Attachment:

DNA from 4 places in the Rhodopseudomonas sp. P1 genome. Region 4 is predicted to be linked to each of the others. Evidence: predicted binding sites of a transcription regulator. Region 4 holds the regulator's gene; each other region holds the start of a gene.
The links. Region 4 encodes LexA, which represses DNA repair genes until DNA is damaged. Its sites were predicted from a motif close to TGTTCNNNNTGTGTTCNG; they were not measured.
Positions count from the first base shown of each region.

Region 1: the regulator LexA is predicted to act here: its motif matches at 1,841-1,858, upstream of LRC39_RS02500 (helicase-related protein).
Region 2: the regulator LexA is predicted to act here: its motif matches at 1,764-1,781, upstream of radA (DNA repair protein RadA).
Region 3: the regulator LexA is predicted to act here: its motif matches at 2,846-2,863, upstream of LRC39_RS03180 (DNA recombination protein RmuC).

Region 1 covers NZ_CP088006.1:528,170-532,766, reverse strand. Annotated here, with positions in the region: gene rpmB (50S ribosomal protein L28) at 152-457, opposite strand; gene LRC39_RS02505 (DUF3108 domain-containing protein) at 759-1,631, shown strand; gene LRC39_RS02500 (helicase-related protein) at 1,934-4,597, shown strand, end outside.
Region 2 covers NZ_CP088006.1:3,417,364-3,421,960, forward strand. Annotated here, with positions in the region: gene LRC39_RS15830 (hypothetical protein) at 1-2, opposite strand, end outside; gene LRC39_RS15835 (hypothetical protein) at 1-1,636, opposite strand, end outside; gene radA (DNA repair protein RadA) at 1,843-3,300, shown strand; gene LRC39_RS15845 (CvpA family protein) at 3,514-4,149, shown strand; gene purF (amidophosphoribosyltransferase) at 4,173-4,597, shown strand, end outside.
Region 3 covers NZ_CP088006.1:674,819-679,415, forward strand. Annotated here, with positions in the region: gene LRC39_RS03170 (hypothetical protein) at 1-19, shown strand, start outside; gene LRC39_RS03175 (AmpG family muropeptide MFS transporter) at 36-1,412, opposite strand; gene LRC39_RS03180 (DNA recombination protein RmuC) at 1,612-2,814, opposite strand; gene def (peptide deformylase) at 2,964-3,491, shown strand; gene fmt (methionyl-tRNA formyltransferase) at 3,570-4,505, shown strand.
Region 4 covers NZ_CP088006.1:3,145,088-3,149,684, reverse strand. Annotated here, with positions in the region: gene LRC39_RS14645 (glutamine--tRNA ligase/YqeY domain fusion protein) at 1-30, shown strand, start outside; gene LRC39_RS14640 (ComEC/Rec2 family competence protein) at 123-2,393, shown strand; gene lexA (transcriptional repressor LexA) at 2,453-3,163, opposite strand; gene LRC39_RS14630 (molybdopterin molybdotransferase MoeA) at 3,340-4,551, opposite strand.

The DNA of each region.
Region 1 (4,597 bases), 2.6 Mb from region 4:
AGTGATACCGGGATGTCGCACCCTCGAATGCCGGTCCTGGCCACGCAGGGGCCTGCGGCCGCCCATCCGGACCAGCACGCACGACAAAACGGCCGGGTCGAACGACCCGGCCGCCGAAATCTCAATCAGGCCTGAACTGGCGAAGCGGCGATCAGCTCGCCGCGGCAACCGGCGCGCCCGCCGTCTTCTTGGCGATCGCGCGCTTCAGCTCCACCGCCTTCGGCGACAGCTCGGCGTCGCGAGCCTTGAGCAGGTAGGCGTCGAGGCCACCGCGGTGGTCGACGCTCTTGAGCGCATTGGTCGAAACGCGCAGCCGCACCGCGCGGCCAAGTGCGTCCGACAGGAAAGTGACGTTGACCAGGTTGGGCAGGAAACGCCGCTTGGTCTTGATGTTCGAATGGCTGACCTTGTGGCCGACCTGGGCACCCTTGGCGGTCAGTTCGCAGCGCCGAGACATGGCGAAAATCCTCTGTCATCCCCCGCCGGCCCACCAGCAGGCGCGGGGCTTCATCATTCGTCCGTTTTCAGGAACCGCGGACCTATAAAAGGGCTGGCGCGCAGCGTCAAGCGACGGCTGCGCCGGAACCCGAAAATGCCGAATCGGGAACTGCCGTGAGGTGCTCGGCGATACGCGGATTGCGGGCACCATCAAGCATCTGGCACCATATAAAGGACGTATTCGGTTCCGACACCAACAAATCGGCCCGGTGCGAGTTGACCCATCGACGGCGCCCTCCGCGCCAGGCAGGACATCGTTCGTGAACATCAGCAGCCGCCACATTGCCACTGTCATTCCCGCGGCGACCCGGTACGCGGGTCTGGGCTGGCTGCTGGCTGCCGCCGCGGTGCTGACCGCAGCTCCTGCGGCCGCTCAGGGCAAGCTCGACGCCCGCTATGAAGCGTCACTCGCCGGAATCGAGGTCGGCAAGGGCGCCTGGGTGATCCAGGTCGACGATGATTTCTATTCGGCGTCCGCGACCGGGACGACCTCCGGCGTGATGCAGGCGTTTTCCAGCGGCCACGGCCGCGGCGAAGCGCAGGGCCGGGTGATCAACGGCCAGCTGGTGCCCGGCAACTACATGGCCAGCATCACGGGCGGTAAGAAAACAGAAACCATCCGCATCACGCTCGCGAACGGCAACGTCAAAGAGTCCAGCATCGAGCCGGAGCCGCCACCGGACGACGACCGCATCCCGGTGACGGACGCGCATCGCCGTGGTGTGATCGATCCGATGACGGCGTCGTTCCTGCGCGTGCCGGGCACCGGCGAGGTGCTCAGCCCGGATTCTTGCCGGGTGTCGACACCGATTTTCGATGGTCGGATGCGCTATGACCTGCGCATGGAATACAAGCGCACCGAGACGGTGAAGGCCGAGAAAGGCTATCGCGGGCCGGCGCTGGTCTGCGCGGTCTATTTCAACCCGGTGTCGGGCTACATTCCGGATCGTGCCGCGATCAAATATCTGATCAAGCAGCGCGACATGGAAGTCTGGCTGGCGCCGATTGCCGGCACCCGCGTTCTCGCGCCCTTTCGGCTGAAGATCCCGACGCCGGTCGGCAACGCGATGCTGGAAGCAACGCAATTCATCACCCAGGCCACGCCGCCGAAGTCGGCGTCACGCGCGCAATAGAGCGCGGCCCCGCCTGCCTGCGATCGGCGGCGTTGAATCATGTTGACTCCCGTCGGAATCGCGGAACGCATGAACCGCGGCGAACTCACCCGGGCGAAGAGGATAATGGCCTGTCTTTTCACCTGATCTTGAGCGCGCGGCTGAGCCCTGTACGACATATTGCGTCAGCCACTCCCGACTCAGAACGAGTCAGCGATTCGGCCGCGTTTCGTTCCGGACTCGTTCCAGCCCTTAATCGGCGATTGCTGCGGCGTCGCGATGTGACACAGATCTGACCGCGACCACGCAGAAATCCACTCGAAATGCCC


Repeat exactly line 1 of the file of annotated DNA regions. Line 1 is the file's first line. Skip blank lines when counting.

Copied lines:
DNA from 4 places in the Rhodopseudomonas sp. P1 genome. Region 4 is predicted to be linked to each of the others. Evidence: predicted binding sites of a transcription regulator. Region 4 holds the regulator's gene; each other region holds the start of a gene.